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German naturalist Johann Reinhold Forster (1729–98) gathered natural history specimens and ethnographic material on Cook's second voyage, between 1772 and 1775.
A Lutheran pastor of Scottish descent, Forster made his living in England as an author, translator and teacher. When Banks withdrew from Cook's second Pacific voyage, Forster and his son Georg were appointed naturalists in his place.
Left: The Wedgwood medallion of Johann Reinhold Forster was made in about 1776. Photo: George Serras.
Forster was hot tempered. He didn't like his cabin on HMB Resolution and complained that Cook wasn't interested in the 'study of nature'. Still, he amassed large collections and made careful observations as the voyage passed through Tahiti, Easter Island, Norfolk Island, New Caledonia, Vanuatu, and the Antarctic Circle.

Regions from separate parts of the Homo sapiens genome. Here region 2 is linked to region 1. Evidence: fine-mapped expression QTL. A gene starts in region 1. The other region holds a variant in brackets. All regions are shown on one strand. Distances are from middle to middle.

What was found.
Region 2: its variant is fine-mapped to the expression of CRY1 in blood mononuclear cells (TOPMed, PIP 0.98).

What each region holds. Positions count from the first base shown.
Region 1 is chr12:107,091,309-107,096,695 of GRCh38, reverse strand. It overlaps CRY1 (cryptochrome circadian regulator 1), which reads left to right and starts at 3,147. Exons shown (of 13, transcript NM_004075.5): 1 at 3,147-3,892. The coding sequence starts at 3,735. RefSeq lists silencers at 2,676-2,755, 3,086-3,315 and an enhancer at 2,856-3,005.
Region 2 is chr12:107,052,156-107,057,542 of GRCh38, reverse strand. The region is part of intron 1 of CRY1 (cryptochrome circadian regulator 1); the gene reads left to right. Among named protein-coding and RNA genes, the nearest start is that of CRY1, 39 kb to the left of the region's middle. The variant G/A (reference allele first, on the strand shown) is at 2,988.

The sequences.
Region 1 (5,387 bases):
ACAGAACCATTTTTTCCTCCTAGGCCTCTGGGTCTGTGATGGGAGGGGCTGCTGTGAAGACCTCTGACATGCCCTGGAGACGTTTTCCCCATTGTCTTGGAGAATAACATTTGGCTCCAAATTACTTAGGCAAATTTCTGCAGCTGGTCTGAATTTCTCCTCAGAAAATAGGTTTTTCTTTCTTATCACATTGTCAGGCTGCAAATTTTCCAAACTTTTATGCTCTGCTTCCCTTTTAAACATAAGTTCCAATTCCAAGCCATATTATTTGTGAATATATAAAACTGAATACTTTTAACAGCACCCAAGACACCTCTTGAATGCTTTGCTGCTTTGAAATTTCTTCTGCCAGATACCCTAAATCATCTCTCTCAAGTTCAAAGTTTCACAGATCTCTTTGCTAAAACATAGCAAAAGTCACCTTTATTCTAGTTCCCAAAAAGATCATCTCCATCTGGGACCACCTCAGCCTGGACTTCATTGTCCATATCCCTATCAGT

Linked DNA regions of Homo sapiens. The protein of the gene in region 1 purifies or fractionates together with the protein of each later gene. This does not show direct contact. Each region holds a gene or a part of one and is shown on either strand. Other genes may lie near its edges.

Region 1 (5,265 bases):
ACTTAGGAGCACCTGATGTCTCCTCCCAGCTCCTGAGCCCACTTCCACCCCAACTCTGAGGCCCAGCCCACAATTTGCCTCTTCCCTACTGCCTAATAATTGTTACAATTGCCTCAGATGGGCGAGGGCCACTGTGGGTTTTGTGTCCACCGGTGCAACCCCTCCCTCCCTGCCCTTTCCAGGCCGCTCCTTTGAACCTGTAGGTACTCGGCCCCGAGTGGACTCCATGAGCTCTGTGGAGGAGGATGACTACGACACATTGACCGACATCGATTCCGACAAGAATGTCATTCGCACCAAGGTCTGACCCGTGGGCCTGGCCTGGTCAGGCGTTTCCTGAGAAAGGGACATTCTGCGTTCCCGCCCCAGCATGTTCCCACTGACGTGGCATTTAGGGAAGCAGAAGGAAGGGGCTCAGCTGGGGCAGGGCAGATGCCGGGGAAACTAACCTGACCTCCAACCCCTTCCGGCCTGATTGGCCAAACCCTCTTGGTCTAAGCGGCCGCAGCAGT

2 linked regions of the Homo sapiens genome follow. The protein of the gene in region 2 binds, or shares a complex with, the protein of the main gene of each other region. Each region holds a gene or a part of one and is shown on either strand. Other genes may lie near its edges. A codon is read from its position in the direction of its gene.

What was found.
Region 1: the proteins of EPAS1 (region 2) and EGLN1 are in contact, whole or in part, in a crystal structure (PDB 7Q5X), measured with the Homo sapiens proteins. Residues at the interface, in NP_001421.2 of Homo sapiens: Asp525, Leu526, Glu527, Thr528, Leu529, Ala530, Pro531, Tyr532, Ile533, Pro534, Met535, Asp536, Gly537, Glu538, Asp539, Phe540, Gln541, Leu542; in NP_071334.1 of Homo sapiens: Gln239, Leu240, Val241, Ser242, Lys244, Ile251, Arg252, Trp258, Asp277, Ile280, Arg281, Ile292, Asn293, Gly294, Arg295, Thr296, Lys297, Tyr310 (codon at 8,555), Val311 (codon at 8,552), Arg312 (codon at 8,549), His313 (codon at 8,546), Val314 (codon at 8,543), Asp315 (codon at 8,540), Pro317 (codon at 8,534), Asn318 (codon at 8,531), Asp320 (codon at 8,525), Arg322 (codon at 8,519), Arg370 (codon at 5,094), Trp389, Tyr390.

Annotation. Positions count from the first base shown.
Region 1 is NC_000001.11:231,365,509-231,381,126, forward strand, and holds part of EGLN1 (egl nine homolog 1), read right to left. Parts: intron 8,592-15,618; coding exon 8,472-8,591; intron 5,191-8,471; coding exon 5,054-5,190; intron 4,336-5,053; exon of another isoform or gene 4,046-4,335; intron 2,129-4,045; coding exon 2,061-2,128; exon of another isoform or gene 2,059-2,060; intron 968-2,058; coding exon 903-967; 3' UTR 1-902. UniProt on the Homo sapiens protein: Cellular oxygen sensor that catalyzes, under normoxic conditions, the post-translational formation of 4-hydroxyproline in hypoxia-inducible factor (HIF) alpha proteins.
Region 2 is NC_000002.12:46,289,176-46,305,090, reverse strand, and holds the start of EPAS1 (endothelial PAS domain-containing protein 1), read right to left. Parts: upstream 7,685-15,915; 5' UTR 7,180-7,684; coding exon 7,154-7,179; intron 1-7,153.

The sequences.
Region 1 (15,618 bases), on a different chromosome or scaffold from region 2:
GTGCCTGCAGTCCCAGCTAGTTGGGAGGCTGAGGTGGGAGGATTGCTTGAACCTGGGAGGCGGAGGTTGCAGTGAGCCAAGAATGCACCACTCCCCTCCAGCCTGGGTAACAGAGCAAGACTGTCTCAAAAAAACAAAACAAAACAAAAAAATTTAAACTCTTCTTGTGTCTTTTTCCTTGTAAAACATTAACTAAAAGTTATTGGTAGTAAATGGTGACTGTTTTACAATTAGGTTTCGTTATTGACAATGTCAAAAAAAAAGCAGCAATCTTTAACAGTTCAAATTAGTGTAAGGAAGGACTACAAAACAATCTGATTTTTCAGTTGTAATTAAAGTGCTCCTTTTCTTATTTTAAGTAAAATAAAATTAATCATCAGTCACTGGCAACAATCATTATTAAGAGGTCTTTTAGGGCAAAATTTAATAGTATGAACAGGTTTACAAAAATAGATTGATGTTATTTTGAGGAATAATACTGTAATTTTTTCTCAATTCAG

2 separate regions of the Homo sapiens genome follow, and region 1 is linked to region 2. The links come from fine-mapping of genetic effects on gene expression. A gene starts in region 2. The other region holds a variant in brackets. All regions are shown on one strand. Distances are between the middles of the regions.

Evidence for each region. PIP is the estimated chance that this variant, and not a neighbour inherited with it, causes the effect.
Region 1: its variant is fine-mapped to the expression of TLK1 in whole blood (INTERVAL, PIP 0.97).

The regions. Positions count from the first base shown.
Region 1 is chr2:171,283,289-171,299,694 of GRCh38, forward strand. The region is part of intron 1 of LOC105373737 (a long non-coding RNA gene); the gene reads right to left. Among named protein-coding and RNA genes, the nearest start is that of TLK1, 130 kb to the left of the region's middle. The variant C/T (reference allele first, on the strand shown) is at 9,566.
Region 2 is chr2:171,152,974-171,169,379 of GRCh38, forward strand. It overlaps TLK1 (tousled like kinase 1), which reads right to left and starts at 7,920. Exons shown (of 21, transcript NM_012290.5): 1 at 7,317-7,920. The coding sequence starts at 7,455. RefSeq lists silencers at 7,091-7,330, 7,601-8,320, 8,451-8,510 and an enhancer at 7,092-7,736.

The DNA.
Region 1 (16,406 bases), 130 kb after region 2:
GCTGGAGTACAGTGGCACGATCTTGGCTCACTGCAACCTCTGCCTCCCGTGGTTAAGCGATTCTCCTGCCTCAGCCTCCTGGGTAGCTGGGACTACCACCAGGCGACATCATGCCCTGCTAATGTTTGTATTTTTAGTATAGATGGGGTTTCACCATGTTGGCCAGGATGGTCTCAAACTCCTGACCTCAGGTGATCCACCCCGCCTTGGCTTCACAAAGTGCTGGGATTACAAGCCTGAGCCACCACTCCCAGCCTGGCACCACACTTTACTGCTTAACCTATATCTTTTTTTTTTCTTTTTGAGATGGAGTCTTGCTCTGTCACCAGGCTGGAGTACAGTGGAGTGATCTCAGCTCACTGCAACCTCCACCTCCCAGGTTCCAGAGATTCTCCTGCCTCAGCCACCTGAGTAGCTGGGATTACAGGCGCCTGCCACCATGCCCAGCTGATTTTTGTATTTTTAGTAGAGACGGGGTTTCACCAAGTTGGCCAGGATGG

Forster's Wedgwood portrait medallion appeared in 1776. Having quarrelled with the British Admiralty over who would write the voyage account, Forster was banned from publishing his own writings until the official books were produced. Ignoring the veto, he and Georg printed them under his son's name in 1777.
Left: This engraving by Daniel Beyel shows Johann Reinhold Forster and his son Georg collecting specimens during their Pacific voyage.
Courtesy: National Library of Australia, nla.pic-an9455835.
Left: Much of the material gathered by the Forsters, including this fan from the Marquesas Islands, ended up in the collections of the Georg-August University of Göttingen in Germany. Courtesy: Ethnographic Collection, Institute for Cultural and Social Anthropology, Georg-August University of Göttingen.